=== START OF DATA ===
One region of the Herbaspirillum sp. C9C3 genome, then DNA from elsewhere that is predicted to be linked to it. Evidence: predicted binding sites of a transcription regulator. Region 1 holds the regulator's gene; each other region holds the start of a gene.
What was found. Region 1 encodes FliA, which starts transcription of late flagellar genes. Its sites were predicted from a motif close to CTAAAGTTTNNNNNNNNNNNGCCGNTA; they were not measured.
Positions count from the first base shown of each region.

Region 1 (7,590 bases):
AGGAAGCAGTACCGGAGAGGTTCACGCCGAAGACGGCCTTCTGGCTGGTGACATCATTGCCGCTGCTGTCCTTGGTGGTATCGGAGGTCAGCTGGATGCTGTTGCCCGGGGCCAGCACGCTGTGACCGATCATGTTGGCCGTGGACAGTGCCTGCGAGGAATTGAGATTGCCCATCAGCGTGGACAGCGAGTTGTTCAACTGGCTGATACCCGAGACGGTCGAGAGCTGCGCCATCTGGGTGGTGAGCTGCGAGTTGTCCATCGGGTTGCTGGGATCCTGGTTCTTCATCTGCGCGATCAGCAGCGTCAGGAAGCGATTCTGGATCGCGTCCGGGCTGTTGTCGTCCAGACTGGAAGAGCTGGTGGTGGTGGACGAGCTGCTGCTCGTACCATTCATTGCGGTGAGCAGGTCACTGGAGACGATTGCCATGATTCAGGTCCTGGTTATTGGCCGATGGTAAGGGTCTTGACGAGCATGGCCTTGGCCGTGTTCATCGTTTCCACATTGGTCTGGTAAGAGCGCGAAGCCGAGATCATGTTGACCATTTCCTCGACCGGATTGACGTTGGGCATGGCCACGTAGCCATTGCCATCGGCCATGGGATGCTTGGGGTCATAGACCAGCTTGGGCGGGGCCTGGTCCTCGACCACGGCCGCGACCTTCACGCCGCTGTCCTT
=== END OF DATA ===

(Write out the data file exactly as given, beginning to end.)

One region of the Herbaspirillum sp. C9C3 genome, then DNA from elsewhere that is predicted to be linked to it. Evidence: predicted binding sites of a transcription regulator. Region 1 holds the regulator's gene; each other region holds the start of a gene.
What was found. Region 1 encodes FliA, which starts transcription of late flagellar genes. Its sites were predicted from a motif close to CTAAAGTTTNNNNNNNNNNNGCCGNTA; they were not measured.
Positions count from the first base shown of each region.

Region 1 (7,590 bases):
AGGAAGCAGTACCGGAGAGGTTCACGCCGAAGACGGCCTTCTGGCTGGTGACATCATTGCCGCTGCTGTCCTTGGTGGTATCGGAGGTCAGCTGGATGCTGTTGCCCGGGGCCAGCACGCTGTGACCGATCATGTTGGCCGTGGACAGTGCCTGCGAGGAATTGAGATTGCCCATCAGCGTGGACAGCGAGTTGTTCAACTGGCTGATACCCGAGACGGTCGAGAGCTGCGCCATCTGGGTGGTGAGCTGCGAGTTGTCCATCGGGTTGCTGGGATCCTGGTTCTTCATCTGCGCGATCAGCAGCGTCAGGAAGCGATTCTGGATCGCGTCCGGGCTGTTGTCGTCCAGACTGGAAGAGCTGGTGGTGGTGGACGAGCTGCTGCTCGTACCATTCATTGCGGTGAGCAGGTCACTGGAGACGATTGCCATGATTCAGGTCCTGGTTATTGGCCGATGGTAAGGGTCTTGACGAGCATGGCCTTGGCCGTGTTCATCGTTTCCACATTGGTCTGGTAAGAGCGCGAAGCCGAGATCATGTTGACCATTTCCTCGACCGGATTGACGTTGGGCATGGCCACGTAGCCATTGCCATCGGCCATGGGATGCTTGGGGTCATAGACCAGCTTGGGCGGGGCCTGGTCCTCGACCACGGCCGCGACCTTCACGCCGCTGTCCTT